Sniff! Sniff! I smell failure. Tech failure. I smell — sniff, sniff — the picture fading at Kodak. BlackBerry fans ready to don black. Acer about to be broken. Motorola's cellphone business filled with static. Digg digging its own grave. Netflix jettisoning its DVD business from the streaming ship. While this picture is admittedly overly grim, I know a little about tech flameouts — I was part of two of them. One was as an owner/founder of E/Town, a one-time competitor with CNET, but which died from a number of ills on Valentine's Day 2001; another was as sports editor (a former life) for WOW!, Compuserve's ill-advised Prodigy-like online family service, in 1996. (More on Prodigy in a bit.) In the meantime, you could fill Arlington many times over with the number of companies that have flopped spectacularly, many way too soon. I'm not going to examine the whys, though one could easily fire off a half dozen common causes for tech company collapses: over-expansion too soon misguided "improvements" or changes founder CEOs ill-equipped to manage a large company an established company unable to adapt to new technologies or too big to compete with agile new competitors a product produced either before its time or too late the loss of a charismatic founder Here are some sad stories of a few of my own "favorite" — used bittersweet — tech flops whose demises I've covered in the past.
Snoopy once sagely observed that "the anticipation far exceeded the actual event." From all indications, the beagle's cynical view is likely to describe the reaction of the digital cognoscenti when the iPhone 5 appears about a month from now. Indications are, iPhone 5 will actually be more an iPhone 4S, a minor upgrade in screen size, antenna and design, with few significant improvements. And probably no 4G. Which means the next iteration of the iPhone, once the technological master of the smart phone universe, is likely to be nowhere near the top of the today's most innovative phones. Yet we'll be treated to the usual Apple hoopla and subsequent huge sales, perhaps huger than any iPhone before it. How huger? An RBC/Changewave survey has found 31 percent of respondents either "very likely" or "somewhat likely" to buy an iPhone 5, five percent more than a similar survey preceding the introduction of the then highly-anticipated iPhone 4 more than a year ago. It seems Apple has discovered an interesting phenomena: iPhone not only doesn't have to be cutting edge, it's better if it isn't.
So let me get this straight. Company A patents a technology. Company S uses this technology. Company A sues Company S for co-opting its patents, and the courts (so far) agree — and Company A is the bad guy? Yes, I'm talking about what happened at IFA last week. Even though I was at IFA, I missed Samsung removing all evidence of the existence of its just-announced Galaxy Tab 7.7 after a Dusseldorf district court granted Apple's injunction like Josef Stalin removed Leon Trotsky (amongst others) from all Soviet history. I was busy touring the Sachsenhausen concentration camp, then wandering around historic Potsdam, thinking all the action at the Messe Berlin fairgrounds was kaput. Oops. Yet, when my compatriot Michael Trei passed along the report of Samsung's embarrassment from my fellow IFA traveler Chris Davies of SlashGear, who obviously stayed on the job over the weekend (show-off), he was flamed by many who called Apple a bully because they saw Apple's multi-touch patents akin to patenting a wave of your hand. Sorry, Apple-haters. Not only are you objectively and demonstrably wrong, you're wrong at the top of your voice. Apple may well be a bully in a host of business dealings (and it is), but multi-touch technology — in fact, ALL simple-looking technology — is a mite more complicated than your dismissive gesture of flipping the bird at Apple.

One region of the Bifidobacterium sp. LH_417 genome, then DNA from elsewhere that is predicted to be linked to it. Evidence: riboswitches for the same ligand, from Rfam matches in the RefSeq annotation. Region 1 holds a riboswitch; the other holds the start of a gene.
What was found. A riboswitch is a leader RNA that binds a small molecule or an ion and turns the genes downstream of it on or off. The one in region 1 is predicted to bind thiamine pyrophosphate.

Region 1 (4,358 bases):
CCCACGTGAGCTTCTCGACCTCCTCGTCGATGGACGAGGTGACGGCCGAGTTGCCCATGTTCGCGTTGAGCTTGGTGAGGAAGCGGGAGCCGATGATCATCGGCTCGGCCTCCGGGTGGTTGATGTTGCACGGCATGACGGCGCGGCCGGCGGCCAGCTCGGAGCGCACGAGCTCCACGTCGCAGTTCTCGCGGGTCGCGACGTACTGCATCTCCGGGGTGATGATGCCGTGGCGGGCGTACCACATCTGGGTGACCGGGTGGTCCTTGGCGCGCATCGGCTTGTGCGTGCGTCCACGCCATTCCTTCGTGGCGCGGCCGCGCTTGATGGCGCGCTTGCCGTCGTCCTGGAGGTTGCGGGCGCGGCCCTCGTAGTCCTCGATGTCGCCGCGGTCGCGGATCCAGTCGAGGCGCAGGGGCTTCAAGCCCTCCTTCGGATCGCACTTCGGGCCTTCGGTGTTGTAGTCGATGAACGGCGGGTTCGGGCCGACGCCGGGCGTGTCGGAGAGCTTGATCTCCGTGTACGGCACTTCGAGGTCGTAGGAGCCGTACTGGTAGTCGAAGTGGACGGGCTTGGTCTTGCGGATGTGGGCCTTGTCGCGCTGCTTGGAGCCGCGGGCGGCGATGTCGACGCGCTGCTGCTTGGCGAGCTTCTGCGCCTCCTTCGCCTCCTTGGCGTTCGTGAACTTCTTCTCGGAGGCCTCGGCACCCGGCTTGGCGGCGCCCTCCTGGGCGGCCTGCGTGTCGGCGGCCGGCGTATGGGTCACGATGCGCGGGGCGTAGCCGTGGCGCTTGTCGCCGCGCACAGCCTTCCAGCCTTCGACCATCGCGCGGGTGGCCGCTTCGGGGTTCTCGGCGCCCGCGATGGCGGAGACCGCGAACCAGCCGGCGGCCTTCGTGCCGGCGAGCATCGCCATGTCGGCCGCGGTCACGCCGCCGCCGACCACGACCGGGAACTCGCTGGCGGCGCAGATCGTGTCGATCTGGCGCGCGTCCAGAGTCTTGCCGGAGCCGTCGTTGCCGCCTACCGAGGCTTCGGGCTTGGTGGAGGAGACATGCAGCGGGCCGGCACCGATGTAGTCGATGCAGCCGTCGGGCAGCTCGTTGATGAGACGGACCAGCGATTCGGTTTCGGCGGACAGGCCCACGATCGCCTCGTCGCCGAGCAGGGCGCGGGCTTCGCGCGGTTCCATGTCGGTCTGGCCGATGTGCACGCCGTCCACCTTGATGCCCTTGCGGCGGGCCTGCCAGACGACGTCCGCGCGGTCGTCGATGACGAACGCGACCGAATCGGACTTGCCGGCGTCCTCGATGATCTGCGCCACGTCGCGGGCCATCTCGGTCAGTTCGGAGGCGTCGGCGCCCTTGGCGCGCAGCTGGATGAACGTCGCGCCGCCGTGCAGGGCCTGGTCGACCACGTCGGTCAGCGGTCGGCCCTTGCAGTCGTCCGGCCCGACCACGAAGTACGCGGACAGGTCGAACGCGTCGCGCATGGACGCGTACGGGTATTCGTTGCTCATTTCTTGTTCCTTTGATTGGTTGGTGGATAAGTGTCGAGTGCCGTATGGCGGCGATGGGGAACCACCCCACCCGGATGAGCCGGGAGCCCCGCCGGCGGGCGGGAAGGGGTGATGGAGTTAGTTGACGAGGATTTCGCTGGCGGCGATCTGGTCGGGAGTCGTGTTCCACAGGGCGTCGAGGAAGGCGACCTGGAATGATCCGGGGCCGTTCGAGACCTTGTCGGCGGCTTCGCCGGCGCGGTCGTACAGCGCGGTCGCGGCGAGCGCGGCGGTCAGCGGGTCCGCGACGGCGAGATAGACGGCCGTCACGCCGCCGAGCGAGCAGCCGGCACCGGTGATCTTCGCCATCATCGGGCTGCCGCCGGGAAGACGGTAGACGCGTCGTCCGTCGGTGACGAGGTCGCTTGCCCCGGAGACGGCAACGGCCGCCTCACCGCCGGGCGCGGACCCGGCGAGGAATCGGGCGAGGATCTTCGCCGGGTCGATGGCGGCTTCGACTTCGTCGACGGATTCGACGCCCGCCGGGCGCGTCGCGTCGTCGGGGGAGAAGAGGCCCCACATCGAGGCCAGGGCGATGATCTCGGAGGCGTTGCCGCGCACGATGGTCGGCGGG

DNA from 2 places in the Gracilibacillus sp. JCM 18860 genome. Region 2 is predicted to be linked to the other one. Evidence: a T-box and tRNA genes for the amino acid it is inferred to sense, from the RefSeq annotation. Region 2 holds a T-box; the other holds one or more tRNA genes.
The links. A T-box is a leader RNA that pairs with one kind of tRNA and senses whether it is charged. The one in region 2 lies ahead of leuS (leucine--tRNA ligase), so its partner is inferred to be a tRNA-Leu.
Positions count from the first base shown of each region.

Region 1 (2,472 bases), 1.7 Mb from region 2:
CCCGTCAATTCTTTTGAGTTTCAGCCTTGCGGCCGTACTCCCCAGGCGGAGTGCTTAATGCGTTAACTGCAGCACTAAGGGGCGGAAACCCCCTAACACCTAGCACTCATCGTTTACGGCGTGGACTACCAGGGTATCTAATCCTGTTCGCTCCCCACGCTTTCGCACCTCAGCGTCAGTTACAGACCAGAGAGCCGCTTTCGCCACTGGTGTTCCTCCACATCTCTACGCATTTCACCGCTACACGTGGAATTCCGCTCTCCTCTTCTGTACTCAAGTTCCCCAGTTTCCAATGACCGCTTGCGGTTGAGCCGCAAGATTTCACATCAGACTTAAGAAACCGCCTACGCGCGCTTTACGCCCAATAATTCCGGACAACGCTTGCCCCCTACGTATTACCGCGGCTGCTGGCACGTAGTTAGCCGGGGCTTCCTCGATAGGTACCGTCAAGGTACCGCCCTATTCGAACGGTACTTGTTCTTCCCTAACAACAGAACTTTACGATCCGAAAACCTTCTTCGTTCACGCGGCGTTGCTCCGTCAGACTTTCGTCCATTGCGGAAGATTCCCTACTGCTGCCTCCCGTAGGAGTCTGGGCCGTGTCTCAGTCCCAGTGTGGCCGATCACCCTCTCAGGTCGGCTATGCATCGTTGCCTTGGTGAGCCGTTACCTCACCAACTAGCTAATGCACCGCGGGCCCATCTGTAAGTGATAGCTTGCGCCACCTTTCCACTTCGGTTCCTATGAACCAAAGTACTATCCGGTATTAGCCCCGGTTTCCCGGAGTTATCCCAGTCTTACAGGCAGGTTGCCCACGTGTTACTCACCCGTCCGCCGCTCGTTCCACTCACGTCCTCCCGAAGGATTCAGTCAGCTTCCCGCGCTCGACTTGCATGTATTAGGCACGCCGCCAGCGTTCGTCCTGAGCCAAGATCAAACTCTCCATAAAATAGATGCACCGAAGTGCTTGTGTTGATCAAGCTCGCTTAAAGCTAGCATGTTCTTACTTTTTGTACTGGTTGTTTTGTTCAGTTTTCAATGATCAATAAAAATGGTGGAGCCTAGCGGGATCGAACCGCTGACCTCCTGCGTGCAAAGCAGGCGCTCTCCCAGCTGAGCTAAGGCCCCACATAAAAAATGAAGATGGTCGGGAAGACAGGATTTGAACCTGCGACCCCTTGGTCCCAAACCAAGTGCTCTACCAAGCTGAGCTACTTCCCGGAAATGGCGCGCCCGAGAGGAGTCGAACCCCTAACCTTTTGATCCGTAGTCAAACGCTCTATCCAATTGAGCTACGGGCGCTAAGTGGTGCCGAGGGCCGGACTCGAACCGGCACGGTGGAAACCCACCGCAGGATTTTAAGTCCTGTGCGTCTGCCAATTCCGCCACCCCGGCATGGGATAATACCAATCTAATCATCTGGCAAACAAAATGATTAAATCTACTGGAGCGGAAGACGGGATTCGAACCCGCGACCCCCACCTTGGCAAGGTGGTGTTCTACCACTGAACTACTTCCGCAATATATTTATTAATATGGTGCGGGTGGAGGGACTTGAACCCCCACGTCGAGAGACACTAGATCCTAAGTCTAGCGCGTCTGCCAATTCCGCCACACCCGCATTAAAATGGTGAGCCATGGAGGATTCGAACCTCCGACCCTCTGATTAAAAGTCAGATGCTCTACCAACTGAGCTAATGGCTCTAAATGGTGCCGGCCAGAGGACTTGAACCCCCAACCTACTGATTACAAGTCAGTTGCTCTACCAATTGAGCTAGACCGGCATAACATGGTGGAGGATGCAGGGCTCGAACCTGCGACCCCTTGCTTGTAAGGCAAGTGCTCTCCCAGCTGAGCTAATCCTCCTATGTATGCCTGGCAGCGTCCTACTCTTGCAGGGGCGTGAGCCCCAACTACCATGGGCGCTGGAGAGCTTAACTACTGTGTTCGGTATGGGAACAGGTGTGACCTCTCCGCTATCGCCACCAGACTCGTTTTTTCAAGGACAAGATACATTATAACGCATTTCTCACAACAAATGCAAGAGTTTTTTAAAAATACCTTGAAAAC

Many companies show off outlandish technologies at trade shows just to get attention, and I guess I fell victim to the ploy. Maybe you would, too: Sharp showed an 8k4k HDTV — that's an 85-inch, 7680-by-4320-pixel display — 16 times...
Seeing someone drawing on an HDTV — on the actual screen with an actual electronic pen — stopped a lot of IFA show-goers by German LCD maker Hannspree's booth (I cropped out the surrounding rubber-neckers). We were all gawking at woman's face being sketched on the Lounge TV 70, a 70-inch 1920-by-1080-pixel HDTV.
Mirror, mirror on the wall, who's got the thinnest and lightest 10-inch tablet and notebook PC of them all. According to Toshiba, they now have both.
We thought we'd have to wait years, perhaps a decade, for glasses-free 3D TVs. But Toshiba has created a time warp and announced the first glasses-free 3D, the 55-inch 55ZL2, which the company says will go on sale this December.
Your least favorite piece of housework, after washing the toilet bowl, has got to be ironing. But unless you've got a job interview and your lone suit jacket's been stuffed under your mattress since last Labor Day, there really isn't much to motivate you to drag the iron out to do anything except make a grilled cheese sandwich.
Without Apple's ecosystem, Android tablet makers have to play a spec game. And Samsung, the world's second-leading tablet maker, just raised the spec bar again with the new Samsung Galaxy 7.7, with a 7.67-(to be technical)-inch Super AMOLED screen.
A couple of years back, Samsung unveiled the DualView digital cameras, which had a small front-facing LCD screen to more easily frame and snap self-portraits. The company is in love with the idea, apparently, because Samsung is taking it to the next level with the Multiview.